Mardi Gras Day 2021 is on February 16 and, while there will be no Carnival parades as usual in January, there will still be lots of fun. House floats, impromptu costuming, king cakes, Carnival-inspired cocktails, and restaurants offering special Mardi Gras menus and music await. Book your stay now and see our list of itinerary ideas for your January getaway below.
There are several good Mardi Gras museums in the city. Along with the famous Mardi Gras World, which will send a shuttle to pick you up at our hotel, you can walk to the Presbytere beside St. Louis Cathedral to view their impressive Mardi Gras: It’s Carnival Time in Louisiana exhibit. At the Mardi Gras Museum of Costumes and Culture on Conti Street, you can try on costumes and take selfies. And the Backstreet Cultural Museum in the Treme gives you a glimpse into the fascinating traditions of the Mardi Gras Indians. Call all museums ahead to make sure they’re open before you go.
City Park is home to the largest collection of live oaks in the world. In its way, it’s every bit as impressive as California’s Redwood Forest. From your seat on the streetcar, you’ll be able to see the Cities of the Dead, our fascinating above-ground cemeteries, at the foot of Canal Street. Learn more.
Feel the spray of the paddlewheel on The CITY OF NEW ORLEANS, the sister vessel of the Steamboat NATCHEZ. Join them for a lunch, Sunday Brunch, or Dinner Jazz cruises on the Mighty Mississippi. Learn more.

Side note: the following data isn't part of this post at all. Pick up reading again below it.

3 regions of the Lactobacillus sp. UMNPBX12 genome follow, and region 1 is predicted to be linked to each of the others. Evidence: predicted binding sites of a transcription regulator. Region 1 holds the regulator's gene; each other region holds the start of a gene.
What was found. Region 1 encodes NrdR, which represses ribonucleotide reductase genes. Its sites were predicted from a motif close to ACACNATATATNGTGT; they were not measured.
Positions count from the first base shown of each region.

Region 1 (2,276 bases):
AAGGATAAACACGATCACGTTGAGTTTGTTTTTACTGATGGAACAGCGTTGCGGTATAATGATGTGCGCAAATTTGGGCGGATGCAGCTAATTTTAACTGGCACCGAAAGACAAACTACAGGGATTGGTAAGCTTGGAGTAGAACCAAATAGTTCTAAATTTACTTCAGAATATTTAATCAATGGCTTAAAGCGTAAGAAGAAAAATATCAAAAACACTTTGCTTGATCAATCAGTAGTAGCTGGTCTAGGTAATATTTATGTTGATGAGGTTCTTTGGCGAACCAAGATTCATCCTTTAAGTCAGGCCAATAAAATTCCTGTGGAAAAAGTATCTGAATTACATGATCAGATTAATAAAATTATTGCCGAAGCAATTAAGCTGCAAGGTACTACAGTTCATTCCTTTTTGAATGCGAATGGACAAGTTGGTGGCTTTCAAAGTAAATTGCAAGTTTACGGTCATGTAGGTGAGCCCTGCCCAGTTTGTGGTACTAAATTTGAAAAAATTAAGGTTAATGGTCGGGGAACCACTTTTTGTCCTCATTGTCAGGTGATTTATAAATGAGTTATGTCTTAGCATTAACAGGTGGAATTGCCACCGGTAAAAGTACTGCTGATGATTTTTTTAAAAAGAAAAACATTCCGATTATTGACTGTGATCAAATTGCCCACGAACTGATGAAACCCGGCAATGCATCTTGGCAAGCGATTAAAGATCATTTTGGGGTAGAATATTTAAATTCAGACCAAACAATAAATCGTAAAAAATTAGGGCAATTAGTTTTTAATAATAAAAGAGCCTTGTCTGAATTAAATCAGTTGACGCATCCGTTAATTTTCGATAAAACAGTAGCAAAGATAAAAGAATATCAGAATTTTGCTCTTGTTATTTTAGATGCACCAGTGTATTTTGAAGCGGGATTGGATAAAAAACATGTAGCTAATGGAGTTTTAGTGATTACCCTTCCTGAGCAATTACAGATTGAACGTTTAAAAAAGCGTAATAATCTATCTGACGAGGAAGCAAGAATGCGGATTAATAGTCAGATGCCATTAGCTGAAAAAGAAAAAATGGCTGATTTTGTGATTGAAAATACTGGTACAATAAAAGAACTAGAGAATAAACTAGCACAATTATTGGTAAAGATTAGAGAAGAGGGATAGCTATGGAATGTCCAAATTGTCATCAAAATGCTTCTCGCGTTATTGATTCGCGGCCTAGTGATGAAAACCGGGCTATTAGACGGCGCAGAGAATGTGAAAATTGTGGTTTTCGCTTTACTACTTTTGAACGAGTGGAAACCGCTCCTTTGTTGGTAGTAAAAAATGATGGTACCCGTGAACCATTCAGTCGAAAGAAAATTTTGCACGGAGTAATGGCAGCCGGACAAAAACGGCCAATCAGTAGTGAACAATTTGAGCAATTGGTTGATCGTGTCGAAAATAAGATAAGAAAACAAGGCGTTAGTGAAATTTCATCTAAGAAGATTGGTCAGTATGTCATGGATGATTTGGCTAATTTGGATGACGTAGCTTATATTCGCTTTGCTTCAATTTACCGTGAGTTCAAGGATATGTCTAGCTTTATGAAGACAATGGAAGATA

The award-winning New Orleans School of Cooking is offering classes in person and over Zoom. Learn to make king cake, gumbo, red beans and rice…all your Creole and Cajun favorites. Check out this class schedule.
The swamps are alive with the sounds of turtles plopping, birds calling, frogs croaking, and wild boars snorting. Climb aboard an airboat or traditional swamp boat and learn about Cajun culture. Learn more.
Destrehan Plantation, just 30 minutes from New Orleans, has received much praise for their Unheard Voices Tour, a look at plantation life through the eyes of the enslaved Africans, Native Americans, German farmers and Acadians who once lived here. Further up on the Great River Road, pay a call on Houmas House, Oak Alley, Laura and Nottoway. Learn more.